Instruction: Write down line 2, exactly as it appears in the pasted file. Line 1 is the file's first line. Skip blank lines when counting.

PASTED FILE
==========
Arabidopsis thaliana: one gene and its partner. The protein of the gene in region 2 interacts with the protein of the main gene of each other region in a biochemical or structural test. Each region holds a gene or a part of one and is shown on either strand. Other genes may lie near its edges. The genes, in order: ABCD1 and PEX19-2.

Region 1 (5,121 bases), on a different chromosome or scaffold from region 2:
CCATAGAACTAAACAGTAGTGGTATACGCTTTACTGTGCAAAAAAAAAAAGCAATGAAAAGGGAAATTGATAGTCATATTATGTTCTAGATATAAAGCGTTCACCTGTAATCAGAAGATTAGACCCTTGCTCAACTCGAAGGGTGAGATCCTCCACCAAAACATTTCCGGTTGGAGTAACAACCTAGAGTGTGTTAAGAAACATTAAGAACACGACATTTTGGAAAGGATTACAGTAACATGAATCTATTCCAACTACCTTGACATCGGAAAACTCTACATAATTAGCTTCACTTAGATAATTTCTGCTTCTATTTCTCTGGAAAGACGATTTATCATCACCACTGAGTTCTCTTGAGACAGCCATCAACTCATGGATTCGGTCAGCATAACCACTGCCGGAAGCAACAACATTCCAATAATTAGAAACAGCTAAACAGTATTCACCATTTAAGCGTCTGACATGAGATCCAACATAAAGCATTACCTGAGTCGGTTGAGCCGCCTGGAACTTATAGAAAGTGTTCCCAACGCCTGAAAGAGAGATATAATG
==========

Region 1 (5,121 bases), on a different chromosome or scaffold from region 2: